Anger Isn’t All Bad

Recently, one of my deeper-thinking friends questioned an angry comment I made on a social media post. The post was about pollution in our oceans, and my comment was about human littering. It’s a pet peeve of mine. Maybe it was because I grew up in the age of Public Service Announcements, like the famous “Crying Indian” videos featuring Iron Eyes Cody (who, ironically, was an Italian-American actor, not Native American).

I was “indoctrinated”, from a very young age, to believe that littering was bad. As I’ve grown over the years, and opened up all of my eyes, I just know that consumerism, creating all of those things we just toss away, isn’t the way to live in harmony and symbiosis with our surroundings. When the host and the life in/on it, are not in agreement, and out of balance, something has to give. Normally it’s the dying off of one or the other. Simply speaking, treating the planet as your personal garbage can, is not harmonious with all other living things on this planet. When I see a litterer, my own, harmonious Libra nature gets off-kilter. I become the angry Queen of Swords and want to use my own negativity to slash at the ignorance of another. Knowing this, I look at a litterbug, and I just feel intense sorrow for their sheer ignorance. I actually feel that quite a bit when I look at most Americans these days. A capitalist society is built on consumption. We must expend energy, so we can consume, buy more, have more, throw out more.

The happiest time of my life was when I had a duffel bag of belongings, and a tent on the side of a mountain in Hawai’i. I lived on a farm with other like-minded people. We shared bathroom and outdoor kitchen facilities. We worked the farm (pineapples, coffee, a garden…). We used our wares well, and then we always recycled and reused EVERYTHING including gray water. We had worm and compost bins. We found uses for any jars or sacks that things like peanut butter and rice came in. Our garbage was very limited for a community of around a dozen people. We had nothing but nature, and that was more than enough. She provided so much by way of food (coconuts, avocado the size of your head!, papaya, mango, taro, banana, macadamia nuts, etc…). We even had wild-roaming chickens for eggs (roosting in the banana plants).  If you weren’t vegetarian, it would be easy enough to grab a wild pig and make kalua pork.  I couldn’t imagine tossing an old plastic bag or cup on that sacred ground which fed and housed us. I couldn’t imagine doing that anywhere on the planet which sustains us.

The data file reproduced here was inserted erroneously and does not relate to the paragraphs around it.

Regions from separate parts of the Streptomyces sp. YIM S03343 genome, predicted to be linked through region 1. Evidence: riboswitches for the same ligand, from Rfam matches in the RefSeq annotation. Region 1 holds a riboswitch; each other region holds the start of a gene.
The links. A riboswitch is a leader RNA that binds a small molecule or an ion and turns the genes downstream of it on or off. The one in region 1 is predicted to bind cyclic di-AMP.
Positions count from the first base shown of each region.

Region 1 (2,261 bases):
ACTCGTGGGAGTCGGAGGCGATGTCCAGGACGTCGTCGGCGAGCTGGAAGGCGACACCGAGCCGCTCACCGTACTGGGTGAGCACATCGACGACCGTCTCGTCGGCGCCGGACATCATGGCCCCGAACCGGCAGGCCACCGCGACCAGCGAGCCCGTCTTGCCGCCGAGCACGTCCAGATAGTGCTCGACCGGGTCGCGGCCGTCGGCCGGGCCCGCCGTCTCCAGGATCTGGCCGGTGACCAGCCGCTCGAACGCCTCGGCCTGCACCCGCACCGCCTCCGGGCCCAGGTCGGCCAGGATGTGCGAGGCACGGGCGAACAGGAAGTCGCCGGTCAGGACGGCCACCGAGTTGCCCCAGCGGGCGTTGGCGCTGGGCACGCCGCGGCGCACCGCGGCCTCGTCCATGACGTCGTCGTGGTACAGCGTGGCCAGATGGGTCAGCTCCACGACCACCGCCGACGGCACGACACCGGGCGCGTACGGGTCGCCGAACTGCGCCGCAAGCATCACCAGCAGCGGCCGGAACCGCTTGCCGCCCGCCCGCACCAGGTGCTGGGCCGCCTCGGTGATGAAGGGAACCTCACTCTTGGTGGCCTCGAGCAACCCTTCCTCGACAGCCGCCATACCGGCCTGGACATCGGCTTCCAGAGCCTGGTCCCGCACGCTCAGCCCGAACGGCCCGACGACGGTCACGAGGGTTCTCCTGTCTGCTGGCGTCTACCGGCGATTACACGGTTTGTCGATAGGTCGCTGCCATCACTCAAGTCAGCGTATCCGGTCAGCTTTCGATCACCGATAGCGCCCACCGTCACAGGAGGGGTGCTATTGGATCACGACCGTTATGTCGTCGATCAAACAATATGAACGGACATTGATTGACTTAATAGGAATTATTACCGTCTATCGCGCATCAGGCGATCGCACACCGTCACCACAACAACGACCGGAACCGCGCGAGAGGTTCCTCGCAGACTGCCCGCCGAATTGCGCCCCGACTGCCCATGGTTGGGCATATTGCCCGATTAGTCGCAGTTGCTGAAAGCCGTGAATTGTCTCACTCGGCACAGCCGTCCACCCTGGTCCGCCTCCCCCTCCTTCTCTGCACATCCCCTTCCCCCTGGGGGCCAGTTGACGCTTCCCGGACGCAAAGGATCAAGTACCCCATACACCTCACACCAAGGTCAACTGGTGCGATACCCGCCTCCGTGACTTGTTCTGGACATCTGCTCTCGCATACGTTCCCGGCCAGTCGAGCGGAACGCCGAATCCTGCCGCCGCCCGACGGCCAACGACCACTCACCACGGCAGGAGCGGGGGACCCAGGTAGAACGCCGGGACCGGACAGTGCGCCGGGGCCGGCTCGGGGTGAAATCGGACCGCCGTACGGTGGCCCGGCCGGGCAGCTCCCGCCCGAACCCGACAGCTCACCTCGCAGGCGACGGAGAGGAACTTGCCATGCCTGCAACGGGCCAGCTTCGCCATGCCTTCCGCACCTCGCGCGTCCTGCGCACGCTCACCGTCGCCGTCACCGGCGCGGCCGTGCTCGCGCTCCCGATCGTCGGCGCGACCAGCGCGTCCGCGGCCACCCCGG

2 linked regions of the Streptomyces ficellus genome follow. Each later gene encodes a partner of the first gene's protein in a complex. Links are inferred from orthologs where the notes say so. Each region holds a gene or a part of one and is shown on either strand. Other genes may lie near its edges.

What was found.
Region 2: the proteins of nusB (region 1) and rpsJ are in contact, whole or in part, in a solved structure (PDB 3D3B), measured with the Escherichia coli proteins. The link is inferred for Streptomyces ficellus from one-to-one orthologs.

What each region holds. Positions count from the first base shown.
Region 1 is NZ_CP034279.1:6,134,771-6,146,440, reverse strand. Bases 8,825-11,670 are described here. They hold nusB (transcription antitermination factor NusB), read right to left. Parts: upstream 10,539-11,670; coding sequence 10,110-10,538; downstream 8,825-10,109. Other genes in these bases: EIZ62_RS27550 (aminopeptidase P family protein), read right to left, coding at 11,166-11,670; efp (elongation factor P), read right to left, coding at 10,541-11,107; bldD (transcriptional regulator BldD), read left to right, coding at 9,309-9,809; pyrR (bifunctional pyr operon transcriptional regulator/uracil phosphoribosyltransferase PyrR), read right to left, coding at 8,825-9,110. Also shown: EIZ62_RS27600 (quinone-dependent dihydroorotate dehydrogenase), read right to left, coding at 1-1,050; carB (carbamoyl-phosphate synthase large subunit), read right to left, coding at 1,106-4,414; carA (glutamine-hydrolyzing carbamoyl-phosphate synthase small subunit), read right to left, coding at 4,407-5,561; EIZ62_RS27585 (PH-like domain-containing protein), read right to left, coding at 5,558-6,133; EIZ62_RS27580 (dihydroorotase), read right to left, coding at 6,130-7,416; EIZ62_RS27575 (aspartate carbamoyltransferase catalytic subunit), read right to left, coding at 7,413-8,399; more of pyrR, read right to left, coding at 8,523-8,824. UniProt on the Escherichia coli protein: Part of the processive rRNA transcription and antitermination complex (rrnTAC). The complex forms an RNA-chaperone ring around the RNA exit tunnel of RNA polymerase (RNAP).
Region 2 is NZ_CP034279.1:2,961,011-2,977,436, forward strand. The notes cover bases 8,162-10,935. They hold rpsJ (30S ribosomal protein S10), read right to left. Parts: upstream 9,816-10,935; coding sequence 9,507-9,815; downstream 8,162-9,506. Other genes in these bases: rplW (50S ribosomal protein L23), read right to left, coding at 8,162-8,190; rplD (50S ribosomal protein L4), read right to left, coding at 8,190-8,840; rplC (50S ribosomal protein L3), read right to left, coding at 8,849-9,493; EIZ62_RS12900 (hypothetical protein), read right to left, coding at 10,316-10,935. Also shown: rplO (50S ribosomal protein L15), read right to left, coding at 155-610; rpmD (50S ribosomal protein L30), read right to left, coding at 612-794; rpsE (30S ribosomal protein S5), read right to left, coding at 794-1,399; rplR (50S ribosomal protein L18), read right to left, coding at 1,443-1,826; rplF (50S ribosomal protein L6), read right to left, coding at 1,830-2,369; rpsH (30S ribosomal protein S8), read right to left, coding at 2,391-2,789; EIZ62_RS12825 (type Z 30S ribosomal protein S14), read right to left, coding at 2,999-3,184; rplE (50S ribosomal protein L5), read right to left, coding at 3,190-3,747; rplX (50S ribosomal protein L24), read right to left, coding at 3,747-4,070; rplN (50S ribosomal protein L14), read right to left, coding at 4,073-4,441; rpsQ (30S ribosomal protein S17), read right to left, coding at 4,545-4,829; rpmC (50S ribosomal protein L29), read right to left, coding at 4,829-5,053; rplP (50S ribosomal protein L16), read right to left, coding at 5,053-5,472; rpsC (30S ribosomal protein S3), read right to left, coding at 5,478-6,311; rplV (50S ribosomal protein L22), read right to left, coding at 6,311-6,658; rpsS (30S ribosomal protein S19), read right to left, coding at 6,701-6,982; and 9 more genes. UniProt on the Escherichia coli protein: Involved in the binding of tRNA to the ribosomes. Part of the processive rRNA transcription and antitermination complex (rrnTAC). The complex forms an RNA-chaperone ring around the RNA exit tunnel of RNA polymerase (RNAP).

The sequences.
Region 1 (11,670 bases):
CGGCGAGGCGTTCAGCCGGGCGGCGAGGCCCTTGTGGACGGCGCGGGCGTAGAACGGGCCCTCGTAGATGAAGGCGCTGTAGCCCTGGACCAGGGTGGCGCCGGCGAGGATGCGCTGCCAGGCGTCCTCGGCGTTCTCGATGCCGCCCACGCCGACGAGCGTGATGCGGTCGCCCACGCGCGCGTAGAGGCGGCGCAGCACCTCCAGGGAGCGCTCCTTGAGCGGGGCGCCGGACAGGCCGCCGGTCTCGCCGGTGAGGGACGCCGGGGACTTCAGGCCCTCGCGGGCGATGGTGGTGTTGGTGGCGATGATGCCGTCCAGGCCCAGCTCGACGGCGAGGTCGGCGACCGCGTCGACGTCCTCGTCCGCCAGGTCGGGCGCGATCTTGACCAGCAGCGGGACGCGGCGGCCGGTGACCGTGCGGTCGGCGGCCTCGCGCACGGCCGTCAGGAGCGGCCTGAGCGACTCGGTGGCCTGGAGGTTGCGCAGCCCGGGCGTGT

Anger isn’t all bad if it forces people to think and act, so I justify my anger at polluters the world over. Our oceans and planet are suffering under the weight of creating all these children and not holding the life-giving mother we all inhabit as sacred. If somebody threw trash as your own mother, wouldn’t that anger you… even a little?

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